How WhyHunger Uses Google Maps to Connect People to Grassroots Community Food Sources

This was originally published on Google Maps.

When people are hungry, they may not know where to turn for food – and they may be hesitant to ask for help. At WhyHunger, we want to remove the barriers that keep people from getting the help they need to stay healthy and thrive. We support grassroots groups that are tackling hunger in their communities, such as food banks and meal programs. Google Maps brings our database of 23,000 emergency food providers to our website, so no one has to go hungry.

Many resources for food justice operate at the local level. We work to knit together organizations around the country that have the common goal of alleviating hunger and poverty – for example, sharing ideas for successful programs, and advocating for food as a basic human right. Our database is one way for us to look at food programs at a national level, and break down information so people can discover what’s available in the areas where they live. The WhyHunger Find Food tool uses Google Maps Platform to display food resources based on a zip code. The search results include phone numbers, addresses, and the type of programs available.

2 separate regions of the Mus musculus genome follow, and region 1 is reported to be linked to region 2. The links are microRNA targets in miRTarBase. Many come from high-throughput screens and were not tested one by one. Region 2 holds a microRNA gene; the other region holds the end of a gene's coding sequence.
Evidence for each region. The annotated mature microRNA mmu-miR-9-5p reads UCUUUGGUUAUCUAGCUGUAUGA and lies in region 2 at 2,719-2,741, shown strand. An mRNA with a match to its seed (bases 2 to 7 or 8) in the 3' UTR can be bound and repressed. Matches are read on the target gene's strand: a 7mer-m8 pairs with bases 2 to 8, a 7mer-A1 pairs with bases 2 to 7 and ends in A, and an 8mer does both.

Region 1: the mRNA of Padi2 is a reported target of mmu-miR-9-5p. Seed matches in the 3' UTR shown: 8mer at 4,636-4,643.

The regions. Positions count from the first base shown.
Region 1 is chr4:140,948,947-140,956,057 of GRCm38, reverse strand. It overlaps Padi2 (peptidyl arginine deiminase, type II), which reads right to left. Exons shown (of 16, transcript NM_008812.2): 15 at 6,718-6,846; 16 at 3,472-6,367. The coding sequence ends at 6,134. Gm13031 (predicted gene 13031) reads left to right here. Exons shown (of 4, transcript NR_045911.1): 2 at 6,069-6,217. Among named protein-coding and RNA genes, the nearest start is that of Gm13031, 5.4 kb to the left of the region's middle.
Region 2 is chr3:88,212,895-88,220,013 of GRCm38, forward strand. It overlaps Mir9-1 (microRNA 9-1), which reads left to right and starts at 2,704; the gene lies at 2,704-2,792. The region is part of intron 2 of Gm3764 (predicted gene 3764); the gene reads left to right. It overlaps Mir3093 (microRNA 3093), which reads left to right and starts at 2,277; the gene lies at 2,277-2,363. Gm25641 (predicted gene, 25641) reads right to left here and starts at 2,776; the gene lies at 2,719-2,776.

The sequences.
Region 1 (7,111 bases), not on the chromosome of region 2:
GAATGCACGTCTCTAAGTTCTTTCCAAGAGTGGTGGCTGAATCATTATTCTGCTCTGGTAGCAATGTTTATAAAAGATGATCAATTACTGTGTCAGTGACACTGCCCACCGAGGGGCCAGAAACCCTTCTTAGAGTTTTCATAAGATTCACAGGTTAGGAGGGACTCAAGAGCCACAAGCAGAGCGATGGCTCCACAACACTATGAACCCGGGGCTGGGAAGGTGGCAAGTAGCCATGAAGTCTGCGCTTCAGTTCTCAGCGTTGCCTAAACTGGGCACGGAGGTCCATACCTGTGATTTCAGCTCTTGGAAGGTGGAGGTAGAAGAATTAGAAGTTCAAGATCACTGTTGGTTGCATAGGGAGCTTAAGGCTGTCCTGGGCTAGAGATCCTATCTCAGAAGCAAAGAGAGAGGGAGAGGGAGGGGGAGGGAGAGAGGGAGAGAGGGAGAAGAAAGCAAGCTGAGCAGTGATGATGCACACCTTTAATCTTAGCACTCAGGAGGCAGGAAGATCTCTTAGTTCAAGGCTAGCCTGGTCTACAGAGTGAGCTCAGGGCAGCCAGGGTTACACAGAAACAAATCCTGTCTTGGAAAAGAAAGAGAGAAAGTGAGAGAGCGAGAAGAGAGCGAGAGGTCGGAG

We applied to Google for Nonprofits to get access to the Google Maps Platform products that help us create and expand the Find Food map. We used the APIs to integrate data sources with the map, such as the U.S. Department of Agriculture’s summer meals database. The Geocoding API converts addresses for food sources into points on the Find Food map. Because the addresses for the U.S.D.A. meals programs change frequently, the API does the heavy lifting when it comes to converting address data. Then, we use the Maps JavaScript API to display the maps once people enter their zip codes.

Accessing Google Maps through Google for Nonprofits also helps us cover the costs, as more people use the maps to search for food. If we didn’t have access to these programs, it would have taken us much longer to create the map, and we would not be able to quickly connect users to essential resources.

Calondra McArthur

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